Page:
Nickel is an often-overlooked plant ( Brown et al., 1987 , 1990 ) and animal ( Welch and Graham, 2005 ) essential micronutrient. Although Ni deficiency in plants severe enough to trigger visual symptoms is relatively rare, compared with other
Bruce W. Wood
Tehryung Kim and Hazel Y. Wetzstein
Zinc deficiency is a widespread nutritional disorder in plants and occurs in both temperate and tropical climates. In spite of its physiological importance, cytological and ultrastructural changes associated with zinc deficiency are lacking, in part because zinc deficiency is difficult to induce. A method was developed to induce zinc deficiency in pecan (Carya illinoinensis (Wangenh.) C. Koch) using hydroponic culture. Zinc deficiency was evaluated in leaves using light and electron microscopy. Zinc deficiency symptoms varied with severity ranging from interveinal mottling, overall chlorosis, necrosis, and marginal curving. Zinc deficient leaves were thinner, and palisade cells were shorter, wider, and had more intercellular spaces than zinc sufficient leaves. Cells in zinc deficient leaves had limited cytoplasmic content and accumulated phenolic compounds in vacuoles. Extensive starch accumulation was observed in chloroplasts. This work represents the first detailed microscopic evaluations of zinc deficiency in leaves, and provides insight on how zinc deficiency affects leaf structure and function.
Jared Barnes, Brian Whipker, Ingram McCall and Jonathan Frantz
Each essential element taken up by a plant serves to fulfill a specific physiological role, and reduced (nutrient deficiency) or excess (nutrient toxicity) levels of that element often result in unique symptomology that may be used for diagnostic
biological nitrogen (N) fixation ( Hochmuth, 2011 ; Nenova, 2006 ). The lack of adequate Fe available for the plant can lead to Fe deficiency ( Broschat and Elliott, 2005 ; Koenig and Kuhns, 2010 ; Walworth, 2013 ). The primary symptom of Fe deficiency is
Bruce W. Wood
Pecan is a zinc (Zn)-sensitive species possessing a relatively high Zn requirement ( Sparks, 1987 ; Swietlik, 1999 ). Zinc deficiency is a common, and often major, problem in commercial pecan orchards, especially those established on sandy well
Edward J. Ryder
Three chlorophyll deficiency traits in lettuce (Lactuca sativa) are reported. One, chlorophyll deficient-3 (cd-3), is quite yellow in the seedling stage, and controlled by a single recessive allele. Chlorophyll deficient-4 (cd-4) has sectors of yellow-green and green in the true leaves. It is inherited as a single recessive, and may be allelic to chlorophyll deficient-2 (cd-2). Sickly (si) is stunted, yellow, and partially necrotic, and is also controlled by a single allele. Virescent (vi) is epistatic to cd-4 and the latter is partially lethal. Linkage and additional epistatic relations with previously named chlorophyll deficient genes and other traits are discussed.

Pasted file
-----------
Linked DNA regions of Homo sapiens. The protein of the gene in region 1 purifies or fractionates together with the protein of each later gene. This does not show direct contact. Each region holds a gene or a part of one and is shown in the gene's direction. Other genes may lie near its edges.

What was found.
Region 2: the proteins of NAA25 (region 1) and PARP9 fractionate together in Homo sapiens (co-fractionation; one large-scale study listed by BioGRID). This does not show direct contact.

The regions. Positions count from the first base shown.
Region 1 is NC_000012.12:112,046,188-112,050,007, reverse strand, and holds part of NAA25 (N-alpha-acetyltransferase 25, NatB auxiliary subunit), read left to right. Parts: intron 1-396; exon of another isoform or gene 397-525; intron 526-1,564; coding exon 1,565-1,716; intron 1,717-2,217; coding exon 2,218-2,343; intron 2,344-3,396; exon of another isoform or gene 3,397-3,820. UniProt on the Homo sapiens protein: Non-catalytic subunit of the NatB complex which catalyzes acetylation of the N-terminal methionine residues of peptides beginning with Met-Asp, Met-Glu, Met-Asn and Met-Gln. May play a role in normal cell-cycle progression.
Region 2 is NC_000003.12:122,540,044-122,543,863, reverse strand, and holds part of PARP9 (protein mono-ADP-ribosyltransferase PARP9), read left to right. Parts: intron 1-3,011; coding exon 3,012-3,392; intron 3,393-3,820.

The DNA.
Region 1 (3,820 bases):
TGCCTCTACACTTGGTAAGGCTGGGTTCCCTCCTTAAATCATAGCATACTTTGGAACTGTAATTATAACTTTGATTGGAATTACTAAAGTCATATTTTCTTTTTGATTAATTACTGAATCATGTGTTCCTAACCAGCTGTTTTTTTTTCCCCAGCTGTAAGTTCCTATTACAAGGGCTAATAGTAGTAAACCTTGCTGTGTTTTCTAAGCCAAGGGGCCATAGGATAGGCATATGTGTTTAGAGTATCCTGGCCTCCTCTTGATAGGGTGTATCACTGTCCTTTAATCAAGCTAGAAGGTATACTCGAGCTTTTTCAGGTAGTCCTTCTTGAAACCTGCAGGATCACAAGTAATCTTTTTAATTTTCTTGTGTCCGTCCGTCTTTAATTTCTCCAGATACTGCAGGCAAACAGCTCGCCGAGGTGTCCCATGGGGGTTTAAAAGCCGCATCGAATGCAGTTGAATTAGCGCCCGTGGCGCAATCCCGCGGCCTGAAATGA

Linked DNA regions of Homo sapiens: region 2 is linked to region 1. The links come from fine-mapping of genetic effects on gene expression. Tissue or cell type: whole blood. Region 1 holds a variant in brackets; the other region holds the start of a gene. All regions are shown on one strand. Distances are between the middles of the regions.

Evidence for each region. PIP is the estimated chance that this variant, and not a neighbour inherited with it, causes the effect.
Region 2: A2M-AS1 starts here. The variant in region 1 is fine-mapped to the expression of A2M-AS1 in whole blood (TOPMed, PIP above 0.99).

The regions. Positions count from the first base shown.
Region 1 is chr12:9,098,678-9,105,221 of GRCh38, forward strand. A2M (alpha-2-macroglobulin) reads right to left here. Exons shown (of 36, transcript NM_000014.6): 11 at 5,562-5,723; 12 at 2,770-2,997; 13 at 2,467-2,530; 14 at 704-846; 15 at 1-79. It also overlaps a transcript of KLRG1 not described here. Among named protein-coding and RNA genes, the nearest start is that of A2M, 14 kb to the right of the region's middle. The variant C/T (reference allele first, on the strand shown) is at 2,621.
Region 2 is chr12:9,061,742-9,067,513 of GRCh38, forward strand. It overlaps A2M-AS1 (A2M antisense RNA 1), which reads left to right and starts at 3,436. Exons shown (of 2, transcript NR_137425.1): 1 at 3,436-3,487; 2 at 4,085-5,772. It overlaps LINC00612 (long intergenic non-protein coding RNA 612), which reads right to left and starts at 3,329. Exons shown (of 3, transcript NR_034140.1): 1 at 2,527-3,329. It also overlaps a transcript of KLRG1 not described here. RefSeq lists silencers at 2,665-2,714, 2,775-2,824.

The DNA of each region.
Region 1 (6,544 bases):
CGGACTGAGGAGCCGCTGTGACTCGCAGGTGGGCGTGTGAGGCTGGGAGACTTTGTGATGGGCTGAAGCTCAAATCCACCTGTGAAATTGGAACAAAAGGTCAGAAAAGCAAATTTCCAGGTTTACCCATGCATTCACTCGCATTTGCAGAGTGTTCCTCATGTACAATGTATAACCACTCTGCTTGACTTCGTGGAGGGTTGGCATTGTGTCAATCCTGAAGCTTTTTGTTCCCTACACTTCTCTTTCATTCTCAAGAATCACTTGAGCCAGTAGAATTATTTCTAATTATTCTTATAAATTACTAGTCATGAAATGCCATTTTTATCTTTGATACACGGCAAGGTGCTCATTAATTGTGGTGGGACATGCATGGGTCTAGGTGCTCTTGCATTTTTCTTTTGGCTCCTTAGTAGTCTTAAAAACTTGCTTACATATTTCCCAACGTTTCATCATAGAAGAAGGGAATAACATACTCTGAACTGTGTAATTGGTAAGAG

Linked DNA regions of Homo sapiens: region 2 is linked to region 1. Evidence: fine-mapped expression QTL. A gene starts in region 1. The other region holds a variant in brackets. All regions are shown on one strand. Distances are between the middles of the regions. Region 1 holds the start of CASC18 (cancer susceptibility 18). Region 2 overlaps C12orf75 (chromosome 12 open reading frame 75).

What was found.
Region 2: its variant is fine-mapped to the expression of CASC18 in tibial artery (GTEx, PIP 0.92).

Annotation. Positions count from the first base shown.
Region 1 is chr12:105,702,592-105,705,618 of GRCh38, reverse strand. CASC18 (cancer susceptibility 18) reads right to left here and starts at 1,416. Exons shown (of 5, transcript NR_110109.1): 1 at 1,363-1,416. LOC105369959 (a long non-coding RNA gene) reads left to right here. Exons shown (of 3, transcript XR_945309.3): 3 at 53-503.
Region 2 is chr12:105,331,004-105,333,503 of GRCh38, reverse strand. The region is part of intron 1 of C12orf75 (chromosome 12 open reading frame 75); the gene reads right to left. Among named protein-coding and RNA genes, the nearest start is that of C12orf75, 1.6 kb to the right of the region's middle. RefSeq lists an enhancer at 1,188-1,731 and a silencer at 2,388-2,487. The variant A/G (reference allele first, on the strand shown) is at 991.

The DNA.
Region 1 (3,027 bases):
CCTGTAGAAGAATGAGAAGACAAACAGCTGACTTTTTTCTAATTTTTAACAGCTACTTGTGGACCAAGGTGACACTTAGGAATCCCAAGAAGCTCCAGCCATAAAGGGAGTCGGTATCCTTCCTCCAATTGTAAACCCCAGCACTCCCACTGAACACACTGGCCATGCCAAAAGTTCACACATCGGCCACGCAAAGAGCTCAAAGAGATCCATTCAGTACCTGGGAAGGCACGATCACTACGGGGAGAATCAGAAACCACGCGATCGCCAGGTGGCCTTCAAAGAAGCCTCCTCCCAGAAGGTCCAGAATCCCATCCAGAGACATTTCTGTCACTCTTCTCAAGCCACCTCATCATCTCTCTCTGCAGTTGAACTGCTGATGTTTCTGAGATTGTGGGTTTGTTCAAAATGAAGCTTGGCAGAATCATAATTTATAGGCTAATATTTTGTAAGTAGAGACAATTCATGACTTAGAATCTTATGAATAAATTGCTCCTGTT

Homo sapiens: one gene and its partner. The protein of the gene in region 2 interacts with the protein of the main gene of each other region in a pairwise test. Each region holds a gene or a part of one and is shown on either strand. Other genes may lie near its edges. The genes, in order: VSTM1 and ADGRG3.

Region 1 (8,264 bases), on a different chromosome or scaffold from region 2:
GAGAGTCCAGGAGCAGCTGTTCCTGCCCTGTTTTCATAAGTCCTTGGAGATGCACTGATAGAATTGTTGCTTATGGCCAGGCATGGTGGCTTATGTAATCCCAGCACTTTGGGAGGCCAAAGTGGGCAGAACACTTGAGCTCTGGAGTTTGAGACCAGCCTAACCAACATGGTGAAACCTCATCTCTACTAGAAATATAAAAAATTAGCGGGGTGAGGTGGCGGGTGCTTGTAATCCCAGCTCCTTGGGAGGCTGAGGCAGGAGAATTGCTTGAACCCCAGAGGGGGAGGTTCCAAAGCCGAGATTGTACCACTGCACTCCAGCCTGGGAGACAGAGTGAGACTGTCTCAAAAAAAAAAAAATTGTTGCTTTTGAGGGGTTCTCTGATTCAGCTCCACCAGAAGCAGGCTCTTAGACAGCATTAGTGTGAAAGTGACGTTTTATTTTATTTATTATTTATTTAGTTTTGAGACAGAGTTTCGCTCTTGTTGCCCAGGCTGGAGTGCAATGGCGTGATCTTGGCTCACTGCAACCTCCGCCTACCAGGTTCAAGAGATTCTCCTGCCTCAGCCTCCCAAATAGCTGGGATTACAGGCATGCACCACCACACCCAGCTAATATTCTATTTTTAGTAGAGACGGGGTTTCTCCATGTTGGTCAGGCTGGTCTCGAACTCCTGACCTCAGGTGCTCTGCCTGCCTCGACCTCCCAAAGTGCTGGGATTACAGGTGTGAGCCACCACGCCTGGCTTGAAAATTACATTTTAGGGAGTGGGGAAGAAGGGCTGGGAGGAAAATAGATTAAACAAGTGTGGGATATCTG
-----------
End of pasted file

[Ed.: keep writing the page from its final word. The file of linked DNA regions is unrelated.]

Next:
Michael W. Smith, Becky S. Cheary and B. Scott Landgraf
A low leaf Mn concentration was detected in bearing pecan (Carya illinoinensis Wangenh. C. Koch) trees growing in an alluvial soil with an alkaline pH. Trees lacked vigor and leaves were pale in color, but there was no discernible leaf chlorosis or necrosis. Three foliar applications of MnSO4 beginning at budbreak, then twice more at 3-week intervals at rates of 0 to 3.3 kg·ha-1 of Mn increased leaf Mn concentration curvilinearly, and alleviated leaf symptoms. Results indicated that three foliar applications of MnSO4 at 2.15 kg·ha-1 of Mn plus a surfactant were adequate to correct the deficiency.
Mary E. Dale, Ellen T. Paparozzi and James D. Carr
Cuttings of Euphorbia pulcherrima Willd. ex Klotzsch `Dark Red Annette Hegg' were grown hydroponically in minus S Hoagland's solution modified to supply 0, 1, 2, 4, or 8 mg S/liter for 8 weeks. Nutrient solution changes; visual observations, sampling of tissue, and measurement of electrical conductivity and pH were done every 2 weeks. Deficiency symptoms appeared after 4 weeks of growth in treatments supplying 0 or 1 mg S/liter and occasionally in treatments supplying 2 mg S/liter. Symptoms included reddening of the petiole and main vein of new leaves followed by yellowing of these leaves. Leaf tissue S levels ranged from 700 to 3600 mg S/kg of plant. Deficient levels were identified as <2200 mg S/kg of plant. Suggested critical tissue levels of S would be 2300 to 3000 mg S/kg of plant leaf tissue.
Chenping Xu and Beiquan Mou
land in the world ( Ruan et al., 2010 ). The response of plants to salinity is complex and involves changes in morphology, physiology, and metabolism. Salinity effects on plants include cellular water deficit, ion toxicity, nutrient deficiencies, and
Paul Cockson, Josh B. Henry, Ingram McCall and Brian E. Whipker
.5 and 6.0 ( Dole and Wilkins, 2005 ; Hamrick, 2003 ; Kimmins, 1992 ), and high substrate pH induced iron (Fe) deficiencies have been observed by the authors when the substrate pH exceeded 6.5. Growers are also cautioned to avoid excessive levels of